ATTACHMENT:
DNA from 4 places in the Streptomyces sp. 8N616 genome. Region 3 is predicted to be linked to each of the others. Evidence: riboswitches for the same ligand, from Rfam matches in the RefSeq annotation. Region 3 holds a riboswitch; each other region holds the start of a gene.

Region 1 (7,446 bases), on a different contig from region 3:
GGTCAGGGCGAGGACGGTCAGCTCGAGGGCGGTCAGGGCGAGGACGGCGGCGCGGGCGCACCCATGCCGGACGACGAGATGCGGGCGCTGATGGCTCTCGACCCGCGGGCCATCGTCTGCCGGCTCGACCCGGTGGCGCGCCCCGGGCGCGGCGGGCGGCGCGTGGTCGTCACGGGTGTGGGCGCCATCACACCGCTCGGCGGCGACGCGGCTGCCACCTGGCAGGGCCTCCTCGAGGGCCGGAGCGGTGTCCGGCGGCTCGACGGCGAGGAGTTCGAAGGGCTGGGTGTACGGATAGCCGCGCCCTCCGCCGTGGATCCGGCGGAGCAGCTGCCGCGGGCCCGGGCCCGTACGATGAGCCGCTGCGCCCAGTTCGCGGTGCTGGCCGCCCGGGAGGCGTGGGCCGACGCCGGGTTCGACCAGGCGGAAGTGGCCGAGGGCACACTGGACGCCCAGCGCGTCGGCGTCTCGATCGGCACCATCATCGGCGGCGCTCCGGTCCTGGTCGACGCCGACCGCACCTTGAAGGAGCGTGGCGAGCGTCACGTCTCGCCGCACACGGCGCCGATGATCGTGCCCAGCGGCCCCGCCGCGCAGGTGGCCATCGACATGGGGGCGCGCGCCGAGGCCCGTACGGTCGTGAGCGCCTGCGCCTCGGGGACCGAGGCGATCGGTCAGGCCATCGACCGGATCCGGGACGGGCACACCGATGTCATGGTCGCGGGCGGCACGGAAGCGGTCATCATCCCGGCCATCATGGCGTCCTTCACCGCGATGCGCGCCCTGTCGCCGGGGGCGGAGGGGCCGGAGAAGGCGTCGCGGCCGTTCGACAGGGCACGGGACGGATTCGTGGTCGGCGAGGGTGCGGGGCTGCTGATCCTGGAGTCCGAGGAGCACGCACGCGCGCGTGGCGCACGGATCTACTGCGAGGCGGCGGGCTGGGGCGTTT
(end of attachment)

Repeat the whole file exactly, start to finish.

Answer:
DNA from 4 places in the Streptomyces sp. 8N616 genome. Region 3 is predicted to be linked to each of the others. Evidence: riboswitches for the same ligand, from Rfam matches in the RefSeq annotation. Region 3 holds a riboswitch; each other region holds the start of a gene.

Region 1 (7,446 bases), on a different contig from region 3:
GGTCAGGGCGAGGACGGTCAGCTCGAGGGCGGTCAGGGCGAGGACGGCGGCGCGGGCGCACCCATGCCGGACGACGAGATGCGGGCGCTGATGGCTCTCGACCCGCGGGCCATCGTCTGCCGGCTCGACCCGGTGGCGCGCCCCGGGCGCGGCGGGCGGCGCGTGGTCGTCACGGGTGTGGGCGCCATCACACCGCTCGGCGGCGACGCGGCTGCCACCTGGCAGGGCCTCCTCGAGGGCCGGAGCGGTGTCCGGCGGCTCGACGGCGAGGAGTTCGAAGGGCTGGGTGTACGGATAGCCGCGCCCTCCGCCGTGGATCCGGCGGAGCAGCTGCCGCGGGCCCGGGCCCGTACGATGAGCCGCTGCGCCCAGTTCGCGGTGCTGGCCGCCCGGGAGGCGTGGGCCGACGCCGGGTTCGACCAGGCGGAAGTGGCCGAGGGCACACTGGACGCCCAGCGCGTCGGCGTCTCGATCGGCACCATCATCGGCGGCGCTCCGGTCCTGGTCGACGCCGACCGCACCTTGAAGGAGCGTGGCGAGCGTCACGTCTCGCCGCACACGGCGCCGATGATCGTGCCCAGCGGCCCCGCCGCGCAGGTGGCCATCGACATGGGGGCGCGCGCCGAGGCCCGTACGGTCGTGAGCGCCTGCGCCTCGGGGACCGAGGCGATCGGTCAGGCCATCGACCGGATCCGGGACGGGCACACCGATGTCATGGTCGCGGGCGGCACGGAAGCGGTCATCATCCCGGCCATCATGGCGTCCTTCACCGCGATGCGCGCCCTGTCGCCGGGGGCGGAGGGGCCGGAGAAGGCGTCGCGGCCGTTCGACAGGGCACGGGACGGATTCGTGGTCGGCGAGGGTGCGGGGCTGCTGATCCTGGAGTCCGAGGAGCACGCACGCGCGCGTGGCGCACGGATCTACTGCGAGGCGGCGGGCTGGGGCGTTT